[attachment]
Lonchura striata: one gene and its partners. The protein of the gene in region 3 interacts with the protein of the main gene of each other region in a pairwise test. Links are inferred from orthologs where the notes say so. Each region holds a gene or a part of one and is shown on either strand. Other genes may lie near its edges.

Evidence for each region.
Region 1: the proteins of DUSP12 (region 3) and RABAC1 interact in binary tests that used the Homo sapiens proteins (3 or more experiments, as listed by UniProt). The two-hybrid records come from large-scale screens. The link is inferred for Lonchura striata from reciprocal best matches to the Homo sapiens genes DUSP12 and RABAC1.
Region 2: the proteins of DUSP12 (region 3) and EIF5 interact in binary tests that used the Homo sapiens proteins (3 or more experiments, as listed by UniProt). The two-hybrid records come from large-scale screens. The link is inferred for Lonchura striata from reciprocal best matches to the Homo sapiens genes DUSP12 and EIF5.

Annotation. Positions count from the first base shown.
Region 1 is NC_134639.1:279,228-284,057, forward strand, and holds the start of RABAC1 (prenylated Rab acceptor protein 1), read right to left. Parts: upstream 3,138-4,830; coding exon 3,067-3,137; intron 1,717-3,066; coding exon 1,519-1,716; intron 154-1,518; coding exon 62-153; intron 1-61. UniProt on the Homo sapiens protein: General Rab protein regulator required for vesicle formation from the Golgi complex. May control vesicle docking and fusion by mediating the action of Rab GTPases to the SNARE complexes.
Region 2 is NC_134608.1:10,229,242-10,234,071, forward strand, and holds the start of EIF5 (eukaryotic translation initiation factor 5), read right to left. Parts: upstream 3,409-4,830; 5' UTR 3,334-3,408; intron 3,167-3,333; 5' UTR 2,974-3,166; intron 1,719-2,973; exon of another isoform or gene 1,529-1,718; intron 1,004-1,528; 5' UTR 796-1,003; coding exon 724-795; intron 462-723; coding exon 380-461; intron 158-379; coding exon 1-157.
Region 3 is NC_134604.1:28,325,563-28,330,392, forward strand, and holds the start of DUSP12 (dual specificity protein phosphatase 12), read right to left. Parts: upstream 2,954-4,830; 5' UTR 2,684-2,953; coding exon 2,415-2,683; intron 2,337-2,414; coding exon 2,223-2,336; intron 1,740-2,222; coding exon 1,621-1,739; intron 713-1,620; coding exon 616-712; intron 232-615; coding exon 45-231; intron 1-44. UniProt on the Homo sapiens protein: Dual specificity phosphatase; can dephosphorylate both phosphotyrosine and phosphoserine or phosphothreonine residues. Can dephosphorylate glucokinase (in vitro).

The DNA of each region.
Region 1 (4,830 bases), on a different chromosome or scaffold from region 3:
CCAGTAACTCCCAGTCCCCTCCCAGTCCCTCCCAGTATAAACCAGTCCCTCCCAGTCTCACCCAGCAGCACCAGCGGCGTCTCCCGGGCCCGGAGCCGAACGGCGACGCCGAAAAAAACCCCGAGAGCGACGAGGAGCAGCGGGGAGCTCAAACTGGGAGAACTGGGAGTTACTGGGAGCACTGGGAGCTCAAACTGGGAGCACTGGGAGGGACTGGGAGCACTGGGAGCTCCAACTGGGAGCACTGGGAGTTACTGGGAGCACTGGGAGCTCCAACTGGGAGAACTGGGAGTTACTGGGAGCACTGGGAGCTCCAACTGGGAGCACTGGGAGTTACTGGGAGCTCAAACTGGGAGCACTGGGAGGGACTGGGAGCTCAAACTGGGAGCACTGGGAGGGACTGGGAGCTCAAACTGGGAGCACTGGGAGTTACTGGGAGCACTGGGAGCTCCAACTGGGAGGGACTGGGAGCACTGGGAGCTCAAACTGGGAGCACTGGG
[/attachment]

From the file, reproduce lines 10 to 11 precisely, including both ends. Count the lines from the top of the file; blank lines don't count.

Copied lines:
Region 1 (4,830 bases), on a different chromosome or scaffold from region 3:
CCAGTAACTCCCAGTCCCCTCCCAGTCCCTCCCAGTATAAACCAGTCCCTCCCAGTCTCACCCAGCAGCACCAGCGGCGTCTCCCGGGCCCGGAGCCGAACGGCGACGCCGAAAAAAACCCCGAGAGCGACGAGGAGCAGCGGGGAGCTCAAACTGGGAGAACTGGGAGTTACTGGGAGCACTGGGAGCTCAAACTGGGAGCACTGGGAGGGACTGGGAGCACTGGGAGCTCCAACTGGGAGCACTGGGAGTTACTGGGAGCACTGGGAGCTCCAACTGGGAGAACTGGGAGTTACTGGGAGCACTGGGAGCTCCAACTGGGAGCACTGGGAGTTACTGGGAGCTCAAACTGGGAGCACTGGGAGGGACTGGGAGCTCAAACTGGGAGCACTGGGAGGGACTGGGAGCTCAAACTGGGAGCACTGGGAGTTACTGGGAGCACTGGGAGCTCCAACTGGGAGGGACTGGGAGCACTGGGAGCTCAAACTGGGAGCACTGGG